NEXT: Update on the Impending Budgepocalypse: U.S. to Run Second Largest Deficit in 65 Years

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  1. Can we get a list of the senators who are up for re-election who voted against the Corker amendment?

  2. Big bubble followed by smaller bubble? What is the smaller bubble going to be?

    It seems to me big bubble followed by biggest bubble, US bonds.

    1. This is specifically housing: The bonds are a whole different bubble.

  3. Whoa whoa whoa whoa.

    The Dodd-Frank bill section in question regulated, for the first time, the underwriting standards of private banks.

    That is not a libertarian piece of legislation.

    And now Reason is complaining that it failed to do enough to dictate to private individuals the standards they must employ when underwriting loans?

    It sounds like Reason also may have a problem with the narrative of the subprime collapse.

    You’re basically buying into the idea that the Fed policy and Treasury policy that led to the disaster all would have worked out fine, if it weren’t for those Damn Speculators.

    Reason has now joined the camp of the Leninists.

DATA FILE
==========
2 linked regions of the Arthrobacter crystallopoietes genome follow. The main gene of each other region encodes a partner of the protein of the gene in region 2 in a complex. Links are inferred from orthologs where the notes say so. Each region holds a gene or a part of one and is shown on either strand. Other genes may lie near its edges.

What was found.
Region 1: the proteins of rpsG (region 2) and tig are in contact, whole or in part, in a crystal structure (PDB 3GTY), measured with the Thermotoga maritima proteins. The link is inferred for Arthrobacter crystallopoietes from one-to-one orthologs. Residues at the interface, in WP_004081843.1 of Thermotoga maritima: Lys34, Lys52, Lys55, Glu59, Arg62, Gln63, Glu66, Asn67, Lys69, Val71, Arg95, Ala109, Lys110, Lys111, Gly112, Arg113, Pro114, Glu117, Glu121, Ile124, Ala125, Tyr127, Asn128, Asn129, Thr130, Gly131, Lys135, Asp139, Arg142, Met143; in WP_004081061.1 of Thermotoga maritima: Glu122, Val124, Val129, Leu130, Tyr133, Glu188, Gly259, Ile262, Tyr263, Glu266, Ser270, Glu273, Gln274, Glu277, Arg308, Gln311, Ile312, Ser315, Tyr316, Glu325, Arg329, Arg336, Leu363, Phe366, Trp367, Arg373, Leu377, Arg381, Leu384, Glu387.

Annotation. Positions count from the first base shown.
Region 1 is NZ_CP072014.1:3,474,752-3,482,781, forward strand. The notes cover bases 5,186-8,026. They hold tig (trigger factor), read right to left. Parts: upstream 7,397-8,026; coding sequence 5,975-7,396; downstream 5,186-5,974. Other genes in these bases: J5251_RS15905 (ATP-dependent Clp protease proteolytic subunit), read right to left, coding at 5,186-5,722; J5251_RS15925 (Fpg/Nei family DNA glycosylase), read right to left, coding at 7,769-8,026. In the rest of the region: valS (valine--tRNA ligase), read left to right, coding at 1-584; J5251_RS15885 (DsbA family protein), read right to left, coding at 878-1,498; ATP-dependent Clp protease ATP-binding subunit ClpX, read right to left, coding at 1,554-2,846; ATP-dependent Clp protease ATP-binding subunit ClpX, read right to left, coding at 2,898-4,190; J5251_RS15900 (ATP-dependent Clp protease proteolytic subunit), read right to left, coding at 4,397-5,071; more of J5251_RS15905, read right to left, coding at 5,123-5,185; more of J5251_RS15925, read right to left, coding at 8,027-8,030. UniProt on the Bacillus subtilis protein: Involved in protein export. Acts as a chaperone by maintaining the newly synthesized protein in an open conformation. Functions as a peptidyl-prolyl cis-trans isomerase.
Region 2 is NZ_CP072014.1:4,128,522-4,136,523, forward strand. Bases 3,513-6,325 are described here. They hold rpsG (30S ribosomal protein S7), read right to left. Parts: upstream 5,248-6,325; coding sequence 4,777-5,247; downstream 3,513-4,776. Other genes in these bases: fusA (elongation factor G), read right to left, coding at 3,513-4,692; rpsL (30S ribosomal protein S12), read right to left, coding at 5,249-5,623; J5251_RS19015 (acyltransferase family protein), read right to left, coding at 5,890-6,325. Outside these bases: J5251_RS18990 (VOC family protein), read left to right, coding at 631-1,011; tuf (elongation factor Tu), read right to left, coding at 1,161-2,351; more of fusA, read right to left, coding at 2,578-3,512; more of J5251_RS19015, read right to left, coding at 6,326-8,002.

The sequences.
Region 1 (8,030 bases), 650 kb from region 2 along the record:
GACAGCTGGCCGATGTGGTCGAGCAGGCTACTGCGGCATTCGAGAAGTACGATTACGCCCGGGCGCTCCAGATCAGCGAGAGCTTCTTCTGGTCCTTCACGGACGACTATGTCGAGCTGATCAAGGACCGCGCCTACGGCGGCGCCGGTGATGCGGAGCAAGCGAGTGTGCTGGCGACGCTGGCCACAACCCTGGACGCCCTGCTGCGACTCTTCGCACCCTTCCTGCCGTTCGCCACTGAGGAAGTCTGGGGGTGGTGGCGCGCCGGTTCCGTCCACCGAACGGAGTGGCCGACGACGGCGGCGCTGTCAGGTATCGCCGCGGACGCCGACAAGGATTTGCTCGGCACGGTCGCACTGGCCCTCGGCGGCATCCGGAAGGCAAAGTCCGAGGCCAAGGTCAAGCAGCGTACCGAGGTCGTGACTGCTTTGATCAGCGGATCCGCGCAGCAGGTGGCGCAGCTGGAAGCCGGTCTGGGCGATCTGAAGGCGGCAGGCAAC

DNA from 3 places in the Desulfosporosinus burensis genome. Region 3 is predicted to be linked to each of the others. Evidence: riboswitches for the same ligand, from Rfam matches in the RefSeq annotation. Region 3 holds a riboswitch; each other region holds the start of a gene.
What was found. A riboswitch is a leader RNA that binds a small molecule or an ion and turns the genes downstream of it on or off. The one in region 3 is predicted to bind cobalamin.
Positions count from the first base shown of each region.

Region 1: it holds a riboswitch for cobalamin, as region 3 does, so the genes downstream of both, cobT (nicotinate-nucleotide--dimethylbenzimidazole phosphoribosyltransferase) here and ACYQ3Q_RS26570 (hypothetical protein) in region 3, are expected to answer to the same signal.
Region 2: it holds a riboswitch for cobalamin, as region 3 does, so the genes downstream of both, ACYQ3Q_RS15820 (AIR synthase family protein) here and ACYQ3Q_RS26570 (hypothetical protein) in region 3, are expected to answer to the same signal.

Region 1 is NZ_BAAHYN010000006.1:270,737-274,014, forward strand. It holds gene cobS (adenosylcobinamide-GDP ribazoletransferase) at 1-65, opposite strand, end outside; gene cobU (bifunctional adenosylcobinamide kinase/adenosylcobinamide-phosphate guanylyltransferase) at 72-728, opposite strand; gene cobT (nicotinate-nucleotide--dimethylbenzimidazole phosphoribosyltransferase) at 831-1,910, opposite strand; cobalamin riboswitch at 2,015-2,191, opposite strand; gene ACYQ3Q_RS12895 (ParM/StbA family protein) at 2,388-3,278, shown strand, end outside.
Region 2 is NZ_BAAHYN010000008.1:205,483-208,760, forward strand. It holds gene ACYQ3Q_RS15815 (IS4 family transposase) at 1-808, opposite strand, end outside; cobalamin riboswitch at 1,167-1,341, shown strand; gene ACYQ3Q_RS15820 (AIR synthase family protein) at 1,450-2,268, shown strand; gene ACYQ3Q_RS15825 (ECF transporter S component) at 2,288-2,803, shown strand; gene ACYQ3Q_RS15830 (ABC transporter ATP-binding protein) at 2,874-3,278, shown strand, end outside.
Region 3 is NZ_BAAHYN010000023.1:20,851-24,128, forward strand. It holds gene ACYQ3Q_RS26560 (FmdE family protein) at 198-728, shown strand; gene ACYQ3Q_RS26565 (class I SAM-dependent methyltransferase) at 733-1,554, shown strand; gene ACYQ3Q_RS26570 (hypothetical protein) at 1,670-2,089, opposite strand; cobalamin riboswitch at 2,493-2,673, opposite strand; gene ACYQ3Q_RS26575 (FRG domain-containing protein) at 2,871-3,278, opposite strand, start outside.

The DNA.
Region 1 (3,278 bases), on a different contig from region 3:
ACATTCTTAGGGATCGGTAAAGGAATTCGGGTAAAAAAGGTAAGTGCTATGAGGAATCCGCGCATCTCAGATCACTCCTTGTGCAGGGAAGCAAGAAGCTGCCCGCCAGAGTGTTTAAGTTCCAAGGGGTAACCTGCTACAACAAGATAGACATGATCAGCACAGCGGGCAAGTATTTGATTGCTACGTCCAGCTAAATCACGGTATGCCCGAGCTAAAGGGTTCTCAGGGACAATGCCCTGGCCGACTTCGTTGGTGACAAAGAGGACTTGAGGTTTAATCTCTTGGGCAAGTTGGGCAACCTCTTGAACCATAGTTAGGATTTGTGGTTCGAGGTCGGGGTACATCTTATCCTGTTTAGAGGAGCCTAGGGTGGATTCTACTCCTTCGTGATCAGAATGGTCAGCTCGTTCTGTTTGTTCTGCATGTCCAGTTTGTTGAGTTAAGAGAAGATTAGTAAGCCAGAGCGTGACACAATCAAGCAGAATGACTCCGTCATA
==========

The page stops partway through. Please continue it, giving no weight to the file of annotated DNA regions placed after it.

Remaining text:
1. Yeah, I was kinda head-scratching there.

      If you favor less regulation, it also means you have to get rid of the possibility of bailouts when, at the end of the day, the crooks who knowingly wrote bad loans still got their paydays.

      This is the strangest piece ever in Reason. A call for more regulation, sort of?

      1. I look at it this way: The government is never going to NOT bail out the banks, and the banks are never going to NOT take that bail out. So long as banks are willing to willing to suck on the government tit (yeah, I said tit), then MORE regulation may be the only thing that saves us.

        If we could ever get the government to STOP guaranteeing bank stupidity, my guess is that the banks would stop being stupid.

        1. See also, Depression, Great.

          So that would be a “no”.

      2. Actually, now that I think about it — Cathy Young’s frighteningly pro-Israel, pro-Iraq war screeds are pretty weird. But on economic matters, this is definitely out there.


    2. You’re basically buying into the idea that the Fed policy and Treasury policy that led to the disaster all would have worked out fine, if it weren’t for those Damn Speculators.

      Actually, I do buy into this. High volume speculators bubbled every market (real estate, energy, stocks, etc.) to the point

      a> in real estate, I do NOT AGREE with the lending policies and Lowering the standards of lending.

      However, the regular Joe couldn’t buy a house with the high prices that were juiced by by the Damn Speculators.

      Real Estate should have NEVER been used as a Casino. Clinton should have NEVER taken away the capital gains tax on selling primary home. He invited speculators by doing that.

      b> a companies stock price is no longer represents the company in any way/shape/form. One is suppose to buy a stock (with extra disposible income) in an effort to fund the companies ventures and enjoy the a piece of the profits. It’s not suppose to be the CRAP shoot it is today…thanks to the DARN SPECULATORS.